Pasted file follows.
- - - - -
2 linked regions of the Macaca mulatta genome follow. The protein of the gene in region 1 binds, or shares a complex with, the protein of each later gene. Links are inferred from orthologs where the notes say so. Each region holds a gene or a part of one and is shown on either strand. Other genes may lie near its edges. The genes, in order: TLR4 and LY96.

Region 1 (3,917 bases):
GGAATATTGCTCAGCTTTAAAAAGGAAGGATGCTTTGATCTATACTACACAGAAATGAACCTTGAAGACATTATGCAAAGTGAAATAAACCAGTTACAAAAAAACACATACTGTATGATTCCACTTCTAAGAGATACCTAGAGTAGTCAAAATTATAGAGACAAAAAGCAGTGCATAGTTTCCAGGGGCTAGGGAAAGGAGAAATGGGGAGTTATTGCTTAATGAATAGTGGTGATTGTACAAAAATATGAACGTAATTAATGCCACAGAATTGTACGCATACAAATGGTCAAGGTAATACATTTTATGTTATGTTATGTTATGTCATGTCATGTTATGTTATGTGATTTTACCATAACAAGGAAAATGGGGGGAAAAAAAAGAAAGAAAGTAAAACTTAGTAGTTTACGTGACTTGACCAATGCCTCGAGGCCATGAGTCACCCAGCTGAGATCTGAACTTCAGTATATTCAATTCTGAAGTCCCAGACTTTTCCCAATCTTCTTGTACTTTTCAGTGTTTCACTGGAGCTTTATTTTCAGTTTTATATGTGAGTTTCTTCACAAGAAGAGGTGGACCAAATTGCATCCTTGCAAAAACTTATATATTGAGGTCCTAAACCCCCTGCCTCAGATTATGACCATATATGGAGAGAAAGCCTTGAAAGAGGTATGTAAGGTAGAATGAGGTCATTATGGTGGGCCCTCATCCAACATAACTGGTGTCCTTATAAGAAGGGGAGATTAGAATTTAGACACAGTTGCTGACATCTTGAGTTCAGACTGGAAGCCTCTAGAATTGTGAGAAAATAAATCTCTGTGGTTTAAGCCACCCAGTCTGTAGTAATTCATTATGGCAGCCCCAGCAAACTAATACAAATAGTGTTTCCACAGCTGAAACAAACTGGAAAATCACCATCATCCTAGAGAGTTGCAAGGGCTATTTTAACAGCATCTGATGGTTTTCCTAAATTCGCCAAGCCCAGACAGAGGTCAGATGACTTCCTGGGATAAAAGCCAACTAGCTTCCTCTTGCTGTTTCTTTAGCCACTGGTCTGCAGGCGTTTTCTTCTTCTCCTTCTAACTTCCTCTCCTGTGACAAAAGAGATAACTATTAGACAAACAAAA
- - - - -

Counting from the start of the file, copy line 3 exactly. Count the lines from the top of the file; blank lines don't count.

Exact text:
GGAATATTGCTCAGCTTTAAAAAGGAAGGATGCTTTGATCTATACTACACAGAAATGAACCTTGAAGACATTATGCAAAGTGAAATAAACCAGTTACAAAAAAACACATACTGTATGATTCCACTTCTAAGAGATACCTAGAGTAGTCAAAATTATAGAGACAAAAAGCAGTGCATAGTTTCCAGGGGCTAGGGAAAGGAGAAATGGGGAGTTATTGCTTAATGAATAGTGGTGATTGTACAAAAATATGAACGTAATTAATGCCACAGAATTGTACGCATACAAATGGTCAAGGTAATACATTTTATGTTATGTTATGTTATGTCATGTCATGTTATGTTATGTGATTTTACCATAACAAGGAAAATGGGGGGAAAAAAAAGAAAGAAAGTAAAACTTAGTAGTTTACGTGACTTGACCAATGCCTCGAGGCCATGAGTCACCCAGCTGAGATCTGAACTTCAGTATATTCAATTCTGAAGTCCCAGACTTTTCCCAATCTTCTTGTACTTTTCAGTGTTTCACTGGAGCTTTATTTTCAGTTTTATATGTGAGTTTCTTCACAAGAAGAGGTGGACCAAATTGCATCCTTGCAAAAACTTATATATTGAGGTCCTAAACCCCCTGCCTCAGATTATGACCATATATGGAGAGAAAGCCTTGAAAGAGGTATGTAAGGTAGAATGAGGTCATTATGGTGGGCCCTCATCCAACATAACTGGTGTCCTTATAAGAAGGGGAGATTAGAATTTAGACACAGTTGCTGACATCTTGAGTTCAGACTGGAAGCCTCTAGAATTGTGAGAAAATAAATCTCTGTGGTTTAAGCCACCCAGTCTGTAGTAATTCATTATGGCAGCCCCAGCAAACTAATACAAATAGTGTTTCCACAGCTGAAACAAACTGGAAAATCACCATCATCCTAGAGAGTTGCAAGGGCTATTTTAACAGCATCTGATGGTTTTCCTAAATTCGCCAAGCCCAGACAGAGGTCAGATGACTTCCTGGGATAAAAGCCAACTAGCTTCCTCTTGCTGTTTCTTTAGCCACTGGTCTGCAGGCGTTTTCTTCTTCTCCTTCTAACTTCCTCTCCTGTGACAAAAGAGATAACTATTAGACAAACAAAA